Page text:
Ketohexokinase inhibition improves NASH by reducing fructose-induced steatosis and fibrogenesis

Emma L. Shepherd, Raquel Saborano, Ellie Northall, Kae Matsuda, Hitomi Ogino, Hiroaki Yashiro, Jason Pickens, Ryan E. Feaver, Banumathi K. Cole, Stephen A. Hoang, Mark J. Lawson, Matthew Olson, Robert A. Figler, John E. Reardon, Nobuhiro Nishigaki, Brian R. Wamhoff, Ulrich L. Günther, Gideon Hirschfield, Derek M. Erion, Patricia F. Lalor


Background and Aims It is estimated that Non-Alcoholic Fatty Liver Disease (NAFLD) may affect up to 25% of the adult population worldwide presenting an enormous challenge for healthcare providers and significant mortality risk for those affected. Increasing evidence highlights dietary fructose as a major driver of NAFLD pathogenesis, the majority of which is cleared on first pass through the hepatic circulation by enzymatic phosphorylation to fructose-1-phosphate via ketohexokinase (KHK) enzyme. Without a current approved therapy, disease management emphasizes lifestyle interventions, but few patients adhere to such strategies. New targeted therapies are urgently required. Methods We have used a unique combination of human liver specimens, a murine dietary model of NAFLD and human multicellular coculture systems to understand the hepatocellular consequences of fructose administration. We have also performed a detailed NMR-based metabolic tracing of the fate of isotopically-labelled fructose upon administration to the human liver. Results Expression of KHK isoforms is found in multiple human hepatic cell types, although hepatocyte expression predominates. KHK-KO mice show a reduction in serum transaminase, reduced steatosis and altered fibrogenic response on Amylin diet. Human cocultures exposed to fructose exhibit steatosis and activation of lipogenic and fibrogenic gene expression which were reduced by pharmacological inhibition of KHK activity. Analysis of human livers exposed to ¹³C-labelled fructose confirmed the steatosis, and associated effects were due to accumulation of lipogenic precursors such as glycerol and enhanced glycolytic activity. All of these were dose-dependently reduced by administration of KHK inhibitor. Conclusions We have provided pre-clinical evidence using human livers to support use of KHK inhibition to improve steatosis, fibrosis and inflammation in the context of NAFLD.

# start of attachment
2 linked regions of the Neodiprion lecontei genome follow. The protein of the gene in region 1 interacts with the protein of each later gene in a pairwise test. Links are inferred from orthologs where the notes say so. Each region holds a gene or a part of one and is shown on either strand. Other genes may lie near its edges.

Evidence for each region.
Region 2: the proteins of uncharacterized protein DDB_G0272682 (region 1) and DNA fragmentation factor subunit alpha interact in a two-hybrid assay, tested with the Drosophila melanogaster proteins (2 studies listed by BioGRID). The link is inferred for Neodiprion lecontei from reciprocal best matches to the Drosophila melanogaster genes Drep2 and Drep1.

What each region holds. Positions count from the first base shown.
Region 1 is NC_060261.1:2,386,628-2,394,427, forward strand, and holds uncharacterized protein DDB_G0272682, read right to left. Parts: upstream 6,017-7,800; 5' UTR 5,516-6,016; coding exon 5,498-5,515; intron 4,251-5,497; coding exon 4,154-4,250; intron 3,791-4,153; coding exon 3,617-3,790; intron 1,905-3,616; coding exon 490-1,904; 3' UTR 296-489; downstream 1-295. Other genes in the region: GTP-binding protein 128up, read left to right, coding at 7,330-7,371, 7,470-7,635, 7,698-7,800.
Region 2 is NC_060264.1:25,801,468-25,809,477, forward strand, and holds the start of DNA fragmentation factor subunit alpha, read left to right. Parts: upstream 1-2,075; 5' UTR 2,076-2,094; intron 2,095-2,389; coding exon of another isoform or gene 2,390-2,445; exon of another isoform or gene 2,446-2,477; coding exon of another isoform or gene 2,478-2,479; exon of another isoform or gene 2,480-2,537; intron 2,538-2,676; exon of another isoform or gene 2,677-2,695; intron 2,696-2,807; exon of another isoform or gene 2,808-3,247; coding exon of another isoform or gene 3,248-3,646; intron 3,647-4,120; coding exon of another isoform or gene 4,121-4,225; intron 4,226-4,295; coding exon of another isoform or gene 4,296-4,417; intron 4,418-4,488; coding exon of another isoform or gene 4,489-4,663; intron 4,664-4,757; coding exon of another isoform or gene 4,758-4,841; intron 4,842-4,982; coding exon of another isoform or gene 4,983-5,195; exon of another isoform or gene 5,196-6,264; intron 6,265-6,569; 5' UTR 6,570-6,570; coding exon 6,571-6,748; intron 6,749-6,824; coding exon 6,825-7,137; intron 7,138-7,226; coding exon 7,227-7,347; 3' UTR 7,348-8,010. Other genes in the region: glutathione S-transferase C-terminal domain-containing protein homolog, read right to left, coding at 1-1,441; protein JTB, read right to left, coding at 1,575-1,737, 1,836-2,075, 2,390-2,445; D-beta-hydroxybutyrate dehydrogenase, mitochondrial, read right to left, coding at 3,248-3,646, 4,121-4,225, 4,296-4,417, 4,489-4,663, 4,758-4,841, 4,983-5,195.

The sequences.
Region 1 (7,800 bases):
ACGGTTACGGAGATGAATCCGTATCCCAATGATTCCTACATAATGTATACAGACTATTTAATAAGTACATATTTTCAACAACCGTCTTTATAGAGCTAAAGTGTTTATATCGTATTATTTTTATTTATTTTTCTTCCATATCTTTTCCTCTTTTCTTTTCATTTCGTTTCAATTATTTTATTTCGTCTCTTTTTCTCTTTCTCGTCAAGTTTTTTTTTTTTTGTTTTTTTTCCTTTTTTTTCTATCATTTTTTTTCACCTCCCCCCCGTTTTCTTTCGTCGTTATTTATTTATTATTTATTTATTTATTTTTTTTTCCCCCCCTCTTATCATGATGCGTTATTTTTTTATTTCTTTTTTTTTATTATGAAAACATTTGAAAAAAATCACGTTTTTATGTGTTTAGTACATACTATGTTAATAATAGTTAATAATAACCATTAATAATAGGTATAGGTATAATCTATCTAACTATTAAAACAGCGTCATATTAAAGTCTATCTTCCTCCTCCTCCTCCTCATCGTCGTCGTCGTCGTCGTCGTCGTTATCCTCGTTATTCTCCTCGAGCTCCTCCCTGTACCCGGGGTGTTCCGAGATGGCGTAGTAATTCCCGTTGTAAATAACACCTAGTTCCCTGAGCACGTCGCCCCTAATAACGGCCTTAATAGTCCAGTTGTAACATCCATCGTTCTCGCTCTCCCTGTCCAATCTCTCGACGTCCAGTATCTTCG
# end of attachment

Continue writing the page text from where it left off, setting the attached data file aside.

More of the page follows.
Original languageEnglish
Article number100217
JournalJHEP Reports
Issue number2
Pages (from-to)100217
Publication statusPublished - 04.2021

Research Areas and Centers

  • Academic Focus: Center for Infection and Inflammation Research (ZIEL)


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